Zimbabwean restaurateurs are often seriously challenged when it comes to the little things that folk in other parts of the world would not find problematic, from sourcing inputs and finding competitively-priced products, to holding onto good staff not tempted by international offers and to being able to source electricity, water and other fundamentals without drama and effort. I admire them for doing what they do and for ‘‘making a plan’’ as we also say so often. They deserve our support and they deserve our applause.

Almost always they are humble and pleasant and welcoming and they work hard to make their venues popular and interesting. There are, of course, a few folk who make me wonder why they have chosen the hospitality industry despite having not one hospitable particle in their beings . . . but they are very much in the minority and I think they always work themselves into oblivion anyway.

Over the years I have had the pleasure to dine at some remarkable places and meet some superb hosts, whether owners and manager or front-line staff or folk from the kitchens.

I have enjoyed some superb food and some cuisine that is world-class by any standard. I have enjoyed décor and ambience that inspire or give joy, and I have seen places where simplicity rules the day but does so effectively and with style and grace. I have seen menus of amazing innovation and creativity. I have seen costs that bring a little water to the eyes, as well as prices that make me think: how do they do it at such a reasonable charge?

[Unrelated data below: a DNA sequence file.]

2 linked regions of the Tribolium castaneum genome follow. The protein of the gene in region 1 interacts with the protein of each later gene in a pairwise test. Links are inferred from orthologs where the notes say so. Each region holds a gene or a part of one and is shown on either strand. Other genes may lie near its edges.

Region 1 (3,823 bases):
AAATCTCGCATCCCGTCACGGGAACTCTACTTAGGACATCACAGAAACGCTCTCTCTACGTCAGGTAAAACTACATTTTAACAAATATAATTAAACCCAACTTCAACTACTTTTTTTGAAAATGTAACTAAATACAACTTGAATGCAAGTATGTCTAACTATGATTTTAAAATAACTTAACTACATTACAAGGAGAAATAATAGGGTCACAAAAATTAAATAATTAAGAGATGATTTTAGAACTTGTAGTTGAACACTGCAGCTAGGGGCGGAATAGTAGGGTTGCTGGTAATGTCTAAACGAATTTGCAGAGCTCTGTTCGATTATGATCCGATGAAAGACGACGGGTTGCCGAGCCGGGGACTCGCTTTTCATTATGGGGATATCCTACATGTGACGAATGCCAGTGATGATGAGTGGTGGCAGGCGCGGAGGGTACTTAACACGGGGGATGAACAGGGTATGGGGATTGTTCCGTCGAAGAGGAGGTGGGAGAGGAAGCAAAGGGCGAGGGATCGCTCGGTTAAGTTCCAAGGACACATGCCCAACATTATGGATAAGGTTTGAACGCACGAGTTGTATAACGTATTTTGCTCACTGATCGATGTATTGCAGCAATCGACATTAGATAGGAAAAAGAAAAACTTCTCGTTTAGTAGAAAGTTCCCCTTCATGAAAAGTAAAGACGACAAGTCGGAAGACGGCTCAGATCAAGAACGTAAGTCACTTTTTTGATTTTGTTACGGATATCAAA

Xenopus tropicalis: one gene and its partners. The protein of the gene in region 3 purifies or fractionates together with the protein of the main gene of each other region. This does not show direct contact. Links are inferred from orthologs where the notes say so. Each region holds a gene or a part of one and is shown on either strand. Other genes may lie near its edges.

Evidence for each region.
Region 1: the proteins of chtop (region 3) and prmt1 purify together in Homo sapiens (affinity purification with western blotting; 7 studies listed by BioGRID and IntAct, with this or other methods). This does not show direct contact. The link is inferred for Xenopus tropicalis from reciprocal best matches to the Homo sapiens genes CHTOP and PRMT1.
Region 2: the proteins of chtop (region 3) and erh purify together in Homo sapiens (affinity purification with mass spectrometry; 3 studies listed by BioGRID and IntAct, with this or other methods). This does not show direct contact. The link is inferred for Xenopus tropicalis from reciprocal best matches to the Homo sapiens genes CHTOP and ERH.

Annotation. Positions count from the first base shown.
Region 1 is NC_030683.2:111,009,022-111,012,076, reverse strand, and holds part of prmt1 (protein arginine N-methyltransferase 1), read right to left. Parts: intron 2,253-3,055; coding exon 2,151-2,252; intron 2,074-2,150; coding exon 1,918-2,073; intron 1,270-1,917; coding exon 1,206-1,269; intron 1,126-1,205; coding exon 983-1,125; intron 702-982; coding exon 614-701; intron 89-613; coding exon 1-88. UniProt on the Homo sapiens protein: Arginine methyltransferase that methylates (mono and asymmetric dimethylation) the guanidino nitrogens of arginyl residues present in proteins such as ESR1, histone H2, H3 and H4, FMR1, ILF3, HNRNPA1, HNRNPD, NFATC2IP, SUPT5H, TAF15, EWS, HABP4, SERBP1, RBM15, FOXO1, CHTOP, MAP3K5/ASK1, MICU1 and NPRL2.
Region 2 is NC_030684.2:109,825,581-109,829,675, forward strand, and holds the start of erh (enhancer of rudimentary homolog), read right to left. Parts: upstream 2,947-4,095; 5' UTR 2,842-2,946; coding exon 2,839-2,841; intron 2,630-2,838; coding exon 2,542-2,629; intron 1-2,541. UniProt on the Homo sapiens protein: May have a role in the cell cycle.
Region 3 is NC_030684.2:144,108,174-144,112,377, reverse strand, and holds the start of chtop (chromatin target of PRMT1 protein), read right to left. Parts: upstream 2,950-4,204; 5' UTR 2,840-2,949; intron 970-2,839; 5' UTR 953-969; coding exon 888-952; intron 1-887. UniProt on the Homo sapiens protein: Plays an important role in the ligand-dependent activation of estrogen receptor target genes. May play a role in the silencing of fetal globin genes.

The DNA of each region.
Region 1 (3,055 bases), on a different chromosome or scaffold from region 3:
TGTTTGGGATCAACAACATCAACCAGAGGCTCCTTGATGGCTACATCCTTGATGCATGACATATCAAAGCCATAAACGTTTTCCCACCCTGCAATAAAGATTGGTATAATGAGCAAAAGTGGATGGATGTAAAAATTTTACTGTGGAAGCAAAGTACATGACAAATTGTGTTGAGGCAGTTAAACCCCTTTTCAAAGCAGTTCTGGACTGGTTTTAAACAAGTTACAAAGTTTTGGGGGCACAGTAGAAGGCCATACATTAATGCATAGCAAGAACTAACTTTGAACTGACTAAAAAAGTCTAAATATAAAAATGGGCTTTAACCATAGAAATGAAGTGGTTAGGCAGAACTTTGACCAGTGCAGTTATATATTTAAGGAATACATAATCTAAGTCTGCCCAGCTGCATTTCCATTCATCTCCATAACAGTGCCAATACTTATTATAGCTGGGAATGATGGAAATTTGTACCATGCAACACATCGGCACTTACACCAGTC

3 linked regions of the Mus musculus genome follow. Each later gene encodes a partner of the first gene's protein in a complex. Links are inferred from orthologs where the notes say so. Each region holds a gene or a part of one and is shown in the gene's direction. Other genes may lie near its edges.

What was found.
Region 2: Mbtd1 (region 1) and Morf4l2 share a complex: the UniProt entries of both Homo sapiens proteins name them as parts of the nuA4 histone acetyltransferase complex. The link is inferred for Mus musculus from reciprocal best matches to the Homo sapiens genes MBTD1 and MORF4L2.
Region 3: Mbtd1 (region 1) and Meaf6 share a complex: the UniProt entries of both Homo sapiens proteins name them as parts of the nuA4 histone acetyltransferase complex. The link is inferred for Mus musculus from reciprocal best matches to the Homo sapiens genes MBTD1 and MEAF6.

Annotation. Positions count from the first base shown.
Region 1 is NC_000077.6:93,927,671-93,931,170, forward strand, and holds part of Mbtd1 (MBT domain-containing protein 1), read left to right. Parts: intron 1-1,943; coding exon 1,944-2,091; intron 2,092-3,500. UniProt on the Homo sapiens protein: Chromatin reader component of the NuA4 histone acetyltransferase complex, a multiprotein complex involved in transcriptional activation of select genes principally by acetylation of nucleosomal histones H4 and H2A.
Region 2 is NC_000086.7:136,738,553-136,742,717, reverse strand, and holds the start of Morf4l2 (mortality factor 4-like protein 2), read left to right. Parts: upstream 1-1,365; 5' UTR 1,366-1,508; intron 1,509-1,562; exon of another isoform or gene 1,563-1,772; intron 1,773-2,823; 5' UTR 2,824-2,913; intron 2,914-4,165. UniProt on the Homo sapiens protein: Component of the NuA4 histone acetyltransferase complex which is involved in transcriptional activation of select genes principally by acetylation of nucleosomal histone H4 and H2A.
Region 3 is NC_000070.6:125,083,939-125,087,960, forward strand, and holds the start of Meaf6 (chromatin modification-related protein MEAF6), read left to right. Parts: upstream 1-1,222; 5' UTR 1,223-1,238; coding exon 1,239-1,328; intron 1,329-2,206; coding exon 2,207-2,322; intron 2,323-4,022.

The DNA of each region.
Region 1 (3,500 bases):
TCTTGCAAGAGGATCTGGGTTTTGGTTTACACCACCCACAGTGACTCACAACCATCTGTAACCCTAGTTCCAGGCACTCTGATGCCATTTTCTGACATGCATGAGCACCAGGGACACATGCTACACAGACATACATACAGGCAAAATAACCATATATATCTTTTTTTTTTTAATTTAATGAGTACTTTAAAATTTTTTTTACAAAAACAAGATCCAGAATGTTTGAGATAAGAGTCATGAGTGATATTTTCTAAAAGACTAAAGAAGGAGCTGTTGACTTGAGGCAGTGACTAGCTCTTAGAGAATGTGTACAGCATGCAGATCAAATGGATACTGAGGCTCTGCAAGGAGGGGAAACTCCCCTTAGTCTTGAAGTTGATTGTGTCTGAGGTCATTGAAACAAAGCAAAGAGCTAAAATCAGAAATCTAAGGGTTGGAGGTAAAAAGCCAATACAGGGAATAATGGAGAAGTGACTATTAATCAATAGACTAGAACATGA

I think it surprising at the present time that restaurants can source the inputs they need at all, but cannot be surprised when I hear they have to increase charges because input costs have risen. We have enjoyed a long period of access to good food and good wine, for example, and I should hate to see a return to the days of shortages and massive price hikes.

I would also hate to see venues closing because of lack of business, or because they cannot keep going on the back of continuous crisis management. I hate the thought of large numbers of super staff being turned out onto the streets, with nothing for themselves and their families and through no fault of their own.

We Zimbabweans should be grateful for what we have around us and let’s give support to dining venues so they keep going. Let’s enjoy what is presented to us and, while not accepting standards that fall short of expectation, let’s remember the difficulties in providing the plates of whatever that are placed in front of us.

Let’s challenge over-pricing but let’s not stupidly compare prices with countries like South Africa; the situations are chalk and cheese and it’s not just comparing apples and pears . . . it’s comparing apples and tins of paint! Always give feedback to restaurants, especially when there are service or product disappointments, but let’s be constructive and reasonable in doing so. Let’s create rather than destroy.

A salute to every provider of food and beverages for our enjoyment. It is so satisfying to leave a restaurant after a meal of good food, good wine and good company . . . and great service and hosting. Long may we have access to this. And don’t forget to give this columnist your feedback on everything and anything to do with dining out.

In the coming two years, here’s hoping for a greater reach across the country and for the ability to keep on providing feedback to readers about a diverse and rich base of dining venues, from cheap and cheerful to the highest in haute cuisine.